• They're talking about notice requirements... this is not a principled paper, this is not anything that will change or harm DRM in any way. Worse comes to worse for the companies is just them putting a notice somewhere saying they're doing this. Look elsewhere if you want news.
  • by aldheorte (162967) on Friday September 21, 2007 @07:30PM (#20706395)
    Somewhat unrelated questions of curiosity: Since if you buy blank media in Canada, you apparently pay a tariff to make up for sharing, does that mean you could buy blank media from Canada from another country and distribute whatever you want on it, claiming that you paid the copyright fee by virtue of the Canadian tariff, especially if you were giving it away for free? In similar fashion, does Canadian privacy law extend to non-Canadian citizens buying DRMed items? If so, what's the thing that determines what is a purchase that is "Canadian"? Location of server in Canada? Use of Candadian domain or online store customized to Canada? Physical location of purchaser? Billing address of purchaser? ISP or IP address of user (and what about proxy or VPN services)? All of the above? Seems like on the Internet whatever country creates the most beneficial tax and rights protection to the consumer could rapidly find itself with a whole lot of virtual citizens if there's an easy way to extend its jurisdiction.
    • by adoll (184191) *
      This is why so many ships are registered in Panama and Liberia. Also why so many people migrate from basket-case country X to first-world country Y.

      Commerce and free people seek countries with the best conditions, and then migrate. Thus the requirement for the Berlin Wall to limit both.
      • by Dunbal (464142)
        Also why so many people migrate from basket-case country X to first-world country Y.

              I dunno, I migrated from first world country Y to basket-case country X. You can keep your first world. I'd rather keep my money.
    • You're all welcome to be "Web Permanent Residents" of Canada. All you have to do is pay taxes so we get healthcare and top notch Universities for next to nothing! In exchange you can Pirate all the American crap you want!
    • Re: (Score:3, Informative)

      by mark-t (151149)
      The tariff applies to media that is distributed to all resellers within Canada's borders. If someone in Canada buys media overseas or in the US, they do not have to pay the tariff, as neither the post office nor customs are authorized to collect it.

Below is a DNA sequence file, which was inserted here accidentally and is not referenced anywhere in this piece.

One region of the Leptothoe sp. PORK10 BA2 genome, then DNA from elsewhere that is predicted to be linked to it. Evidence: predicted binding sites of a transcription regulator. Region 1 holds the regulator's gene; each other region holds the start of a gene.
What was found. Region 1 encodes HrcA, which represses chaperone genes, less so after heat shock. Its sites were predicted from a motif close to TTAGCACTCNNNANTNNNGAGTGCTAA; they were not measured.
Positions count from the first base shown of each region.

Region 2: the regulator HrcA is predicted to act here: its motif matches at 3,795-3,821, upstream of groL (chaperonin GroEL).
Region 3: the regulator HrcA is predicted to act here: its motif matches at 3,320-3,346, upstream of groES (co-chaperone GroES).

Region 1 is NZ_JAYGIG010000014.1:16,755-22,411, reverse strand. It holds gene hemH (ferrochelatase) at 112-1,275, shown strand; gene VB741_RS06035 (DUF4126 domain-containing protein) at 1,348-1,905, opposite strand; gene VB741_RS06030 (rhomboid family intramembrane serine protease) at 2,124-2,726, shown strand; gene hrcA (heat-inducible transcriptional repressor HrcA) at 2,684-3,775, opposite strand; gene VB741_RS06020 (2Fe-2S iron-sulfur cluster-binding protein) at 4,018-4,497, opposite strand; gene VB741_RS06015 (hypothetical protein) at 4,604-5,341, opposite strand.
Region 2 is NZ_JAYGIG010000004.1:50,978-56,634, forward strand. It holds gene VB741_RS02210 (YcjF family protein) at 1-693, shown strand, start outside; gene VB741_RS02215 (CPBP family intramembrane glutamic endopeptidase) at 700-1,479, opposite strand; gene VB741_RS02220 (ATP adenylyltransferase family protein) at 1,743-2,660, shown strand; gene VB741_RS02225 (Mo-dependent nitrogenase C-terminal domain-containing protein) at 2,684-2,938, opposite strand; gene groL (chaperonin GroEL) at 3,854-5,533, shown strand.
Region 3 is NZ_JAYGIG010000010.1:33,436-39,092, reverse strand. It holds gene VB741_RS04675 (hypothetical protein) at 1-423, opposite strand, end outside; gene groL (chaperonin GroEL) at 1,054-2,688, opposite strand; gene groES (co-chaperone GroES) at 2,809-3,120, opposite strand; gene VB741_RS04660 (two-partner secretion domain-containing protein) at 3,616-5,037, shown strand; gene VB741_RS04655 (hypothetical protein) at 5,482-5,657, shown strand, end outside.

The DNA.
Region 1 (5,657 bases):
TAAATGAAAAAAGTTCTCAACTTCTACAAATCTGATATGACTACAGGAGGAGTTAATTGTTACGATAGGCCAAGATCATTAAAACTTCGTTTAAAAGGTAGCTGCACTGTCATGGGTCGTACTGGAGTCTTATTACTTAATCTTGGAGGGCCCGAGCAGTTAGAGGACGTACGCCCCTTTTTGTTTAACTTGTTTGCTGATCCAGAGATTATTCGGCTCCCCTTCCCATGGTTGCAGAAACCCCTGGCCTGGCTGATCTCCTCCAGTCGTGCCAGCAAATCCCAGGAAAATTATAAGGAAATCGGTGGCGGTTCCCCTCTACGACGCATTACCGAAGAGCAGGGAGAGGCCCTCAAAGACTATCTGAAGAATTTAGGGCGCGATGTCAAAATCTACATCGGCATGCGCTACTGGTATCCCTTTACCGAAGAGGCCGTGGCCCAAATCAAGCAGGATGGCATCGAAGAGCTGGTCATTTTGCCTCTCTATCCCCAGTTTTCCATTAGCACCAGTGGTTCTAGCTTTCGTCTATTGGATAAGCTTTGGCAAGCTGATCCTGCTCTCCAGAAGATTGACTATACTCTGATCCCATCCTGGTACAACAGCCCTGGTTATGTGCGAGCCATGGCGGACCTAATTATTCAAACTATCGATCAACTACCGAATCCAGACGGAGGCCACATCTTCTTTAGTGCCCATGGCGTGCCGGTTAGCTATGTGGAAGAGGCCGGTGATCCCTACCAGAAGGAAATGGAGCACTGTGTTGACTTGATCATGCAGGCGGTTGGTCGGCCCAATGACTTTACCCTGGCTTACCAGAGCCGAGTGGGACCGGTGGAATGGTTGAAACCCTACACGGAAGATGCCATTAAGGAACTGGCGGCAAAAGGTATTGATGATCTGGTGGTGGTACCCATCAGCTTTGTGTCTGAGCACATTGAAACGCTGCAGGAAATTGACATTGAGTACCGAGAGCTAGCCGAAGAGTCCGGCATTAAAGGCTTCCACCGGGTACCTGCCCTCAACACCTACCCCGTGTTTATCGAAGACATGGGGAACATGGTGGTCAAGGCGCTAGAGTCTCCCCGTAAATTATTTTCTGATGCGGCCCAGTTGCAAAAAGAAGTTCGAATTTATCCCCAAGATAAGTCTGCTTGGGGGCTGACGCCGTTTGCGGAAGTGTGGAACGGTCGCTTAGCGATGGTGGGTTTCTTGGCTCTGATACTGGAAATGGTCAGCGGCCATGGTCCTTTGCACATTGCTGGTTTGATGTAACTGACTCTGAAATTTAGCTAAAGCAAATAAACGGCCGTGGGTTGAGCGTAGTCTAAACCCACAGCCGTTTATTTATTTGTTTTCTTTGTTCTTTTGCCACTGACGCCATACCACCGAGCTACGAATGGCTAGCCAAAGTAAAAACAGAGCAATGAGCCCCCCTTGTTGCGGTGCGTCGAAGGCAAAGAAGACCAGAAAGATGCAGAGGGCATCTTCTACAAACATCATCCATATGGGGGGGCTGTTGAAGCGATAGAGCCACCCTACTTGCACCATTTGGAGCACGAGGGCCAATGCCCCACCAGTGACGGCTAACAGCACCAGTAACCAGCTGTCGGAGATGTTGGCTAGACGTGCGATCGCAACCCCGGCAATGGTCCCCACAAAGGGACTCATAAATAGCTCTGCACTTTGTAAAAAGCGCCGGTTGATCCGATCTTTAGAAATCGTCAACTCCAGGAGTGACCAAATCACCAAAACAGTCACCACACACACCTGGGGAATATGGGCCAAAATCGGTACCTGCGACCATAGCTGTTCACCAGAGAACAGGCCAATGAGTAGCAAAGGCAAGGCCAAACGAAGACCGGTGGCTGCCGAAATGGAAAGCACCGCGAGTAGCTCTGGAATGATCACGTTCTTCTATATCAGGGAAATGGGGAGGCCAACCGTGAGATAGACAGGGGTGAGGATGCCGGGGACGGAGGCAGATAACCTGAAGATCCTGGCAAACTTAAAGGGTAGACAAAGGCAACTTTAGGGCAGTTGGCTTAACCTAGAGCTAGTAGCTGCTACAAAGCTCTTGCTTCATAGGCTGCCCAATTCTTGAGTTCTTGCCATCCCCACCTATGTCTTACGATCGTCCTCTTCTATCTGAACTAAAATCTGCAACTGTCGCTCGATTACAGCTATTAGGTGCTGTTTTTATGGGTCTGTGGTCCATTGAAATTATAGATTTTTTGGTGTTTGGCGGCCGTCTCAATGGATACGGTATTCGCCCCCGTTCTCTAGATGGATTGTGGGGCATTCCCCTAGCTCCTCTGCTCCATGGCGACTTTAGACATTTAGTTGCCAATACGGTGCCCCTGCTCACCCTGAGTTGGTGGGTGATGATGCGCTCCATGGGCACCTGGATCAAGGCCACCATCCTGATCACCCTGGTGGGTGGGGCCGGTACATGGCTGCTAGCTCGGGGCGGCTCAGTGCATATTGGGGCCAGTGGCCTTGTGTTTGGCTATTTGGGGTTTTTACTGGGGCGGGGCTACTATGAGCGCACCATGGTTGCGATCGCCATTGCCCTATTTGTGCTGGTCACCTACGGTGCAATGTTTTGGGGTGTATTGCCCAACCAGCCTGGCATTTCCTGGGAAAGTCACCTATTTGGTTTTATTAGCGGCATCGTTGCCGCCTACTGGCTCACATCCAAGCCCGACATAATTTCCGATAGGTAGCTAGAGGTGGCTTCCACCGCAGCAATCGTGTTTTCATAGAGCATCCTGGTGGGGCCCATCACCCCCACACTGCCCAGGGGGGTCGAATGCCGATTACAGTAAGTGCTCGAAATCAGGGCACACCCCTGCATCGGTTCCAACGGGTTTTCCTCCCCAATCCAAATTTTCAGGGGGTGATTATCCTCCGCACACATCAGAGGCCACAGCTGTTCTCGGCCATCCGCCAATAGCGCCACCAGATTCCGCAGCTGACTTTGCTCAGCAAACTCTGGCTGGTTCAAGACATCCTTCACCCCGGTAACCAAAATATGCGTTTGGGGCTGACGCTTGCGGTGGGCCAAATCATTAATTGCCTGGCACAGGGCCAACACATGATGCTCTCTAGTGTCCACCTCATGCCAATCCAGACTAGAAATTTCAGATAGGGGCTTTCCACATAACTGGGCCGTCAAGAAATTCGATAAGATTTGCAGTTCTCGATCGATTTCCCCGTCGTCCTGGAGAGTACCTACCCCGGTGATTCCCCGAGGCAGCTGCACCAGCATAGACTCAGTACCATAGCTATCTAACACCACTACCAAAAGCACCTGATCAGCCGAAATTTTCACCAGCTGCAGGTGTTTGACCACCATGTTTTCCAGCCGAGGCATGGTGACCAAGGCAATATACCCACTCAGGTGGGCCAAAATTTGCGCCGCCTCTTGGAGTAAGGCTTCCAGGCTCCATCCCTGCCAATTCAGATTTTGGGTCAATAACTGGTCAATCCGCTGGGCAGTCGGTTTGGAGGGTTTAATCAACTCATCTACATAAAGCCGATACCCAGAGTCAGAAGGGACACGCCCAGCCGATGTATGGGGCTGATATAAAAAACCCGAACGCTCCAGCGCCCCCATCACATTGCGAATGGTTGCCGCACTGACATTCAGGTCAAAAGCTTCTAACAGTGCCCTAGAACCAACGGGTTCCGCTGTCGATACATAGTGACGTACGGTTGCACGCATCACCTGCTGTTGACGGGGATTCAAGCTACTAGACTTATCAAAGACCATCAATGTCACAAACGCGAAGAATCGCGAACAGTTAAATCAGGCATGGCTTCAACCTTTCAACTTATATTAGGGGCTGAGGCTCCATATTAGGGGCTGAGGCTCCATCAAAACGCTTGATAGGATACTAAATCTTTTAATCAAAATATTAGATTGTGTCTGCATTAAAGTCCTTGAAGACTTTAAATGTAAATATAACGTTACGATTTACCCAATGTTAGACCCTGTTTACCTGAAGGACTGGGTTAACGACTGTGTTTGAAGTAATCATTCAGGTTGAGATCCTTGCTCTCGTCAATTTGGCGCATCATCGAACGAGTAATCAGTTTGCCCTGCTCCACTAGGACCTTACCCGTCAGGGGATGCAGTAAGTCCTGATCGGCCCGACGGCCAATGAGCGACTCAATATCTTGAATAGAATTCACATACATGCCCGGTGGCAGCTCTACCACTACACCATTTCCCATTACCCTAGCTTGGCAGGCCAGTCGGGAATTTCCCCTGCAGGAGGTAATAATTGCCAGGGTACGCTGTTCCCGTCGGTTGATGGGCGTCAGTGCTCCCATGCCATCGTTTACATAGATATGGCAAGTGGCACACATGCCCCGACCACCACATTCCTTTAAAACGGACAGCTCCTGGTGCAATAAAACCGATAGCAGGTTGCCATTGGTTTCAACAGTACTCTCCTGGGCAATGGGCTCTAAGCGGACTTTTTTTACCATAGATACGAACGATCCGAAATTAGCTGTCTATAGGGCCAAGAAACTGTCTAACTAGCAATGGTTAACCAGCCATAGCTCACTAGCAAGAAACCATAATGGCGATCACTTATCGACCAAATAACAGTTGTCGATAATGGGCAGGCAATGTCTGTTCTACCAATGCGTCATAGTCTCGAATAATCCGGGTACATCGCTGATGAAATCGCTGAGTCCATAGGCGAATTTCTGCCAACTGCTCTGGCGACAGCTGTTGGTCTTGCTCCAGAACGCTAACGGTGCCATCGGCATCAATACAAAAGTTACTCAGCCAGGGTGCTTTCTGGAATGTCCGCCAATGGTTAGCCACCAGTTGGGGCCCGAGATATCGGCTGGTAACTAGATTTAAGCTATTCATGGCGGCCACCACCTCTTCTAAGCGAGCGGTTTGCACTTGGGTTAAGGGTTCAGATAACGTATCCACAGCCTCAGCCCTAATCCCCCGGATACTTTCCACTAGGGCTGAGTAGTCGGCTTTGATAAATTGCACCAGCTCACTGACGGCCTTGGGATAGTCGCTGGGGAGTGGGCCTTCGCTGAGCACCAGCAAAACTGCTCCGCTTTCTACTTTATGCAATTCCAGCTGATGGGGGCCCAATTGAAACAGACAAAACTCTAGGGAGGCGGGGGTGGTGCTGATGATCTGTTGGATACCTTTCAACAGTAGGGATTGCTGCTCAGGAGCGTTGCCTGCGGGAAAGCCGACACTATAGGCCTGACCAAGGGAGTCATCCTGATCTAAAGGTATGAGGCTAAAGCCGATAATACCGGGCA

• every person who, for the purpose of trade, manufactures a blank audio recording medium in Canada or imports such a medium into Canada is liable to pay a levy on selling or otherwise disposing of that medium in Canada,...

        It is the importer/manufacturer who actually pays the levy. The cost is merely passed on to the consumer. If you are a consumer, you can freely buy blank media without levy charges from offshore sources. The same would apply to mp3 players which may fall under the tarriff soon.

        3. (1) Su

    • by c (8461) <beauregardcp@gmail.com> on Friday September 21, 2007 @08:10PM (#20706783)
      • does that mean you could buy blank media from Canada from another country and distribute whatever you want on it, claiming that you paid the copyright fee by virtue of the Canadian tariff
      • In similar fashion, does Canadian privacy law extend to non-Canadian citizens buying DRMed items?


      Absolutely. Canadian law applies to everyone, anywhere in the world. We're generous that way.

      Unfortunately, unlike certain other countries, we do have some logistical issues with enforcing our laws outside the Canadian border.

      We can offer you some really nice red and white "Get out of jail free, eh" cards. You have a colour printer handy?

      c.
    • The blank media fee simply legitimizes private copy. Distribution is still illegal. However, courts have ruled that since P2P protocols compel you to upload (distribute) so you can download, then uploading is legal.

      Foreign media companies are lobbying hard to have a "new" copyright law passed, but since the governments we have had for the last 3 years are minority governments, that law is not exactly a very high priority of politicians who are more inclined to do what people want...

      And since the RCMP has admitted pulling piracy figures out of it's arse, the government is likely to be very sceptical about figured losses by any content industry, ever since it was foolish enough to railroad a law punishing camcording movies...

  • The fact is that Intuit is ignoring Canadian's right to privacy of information. Therefore I call upon the will of the Canadian people to ignore Intuit's right to intellectual property.

    Fight for your rights! Download the .torrent of Quicktax next year.
    • Therefore I call upon the will of the Canadian people to ignore Intuit's right to intellectual property.

            Ugh, I'd gladly set up a torrent if it wasn't (drumroll) tax software... real pirates don't pay tax anyway!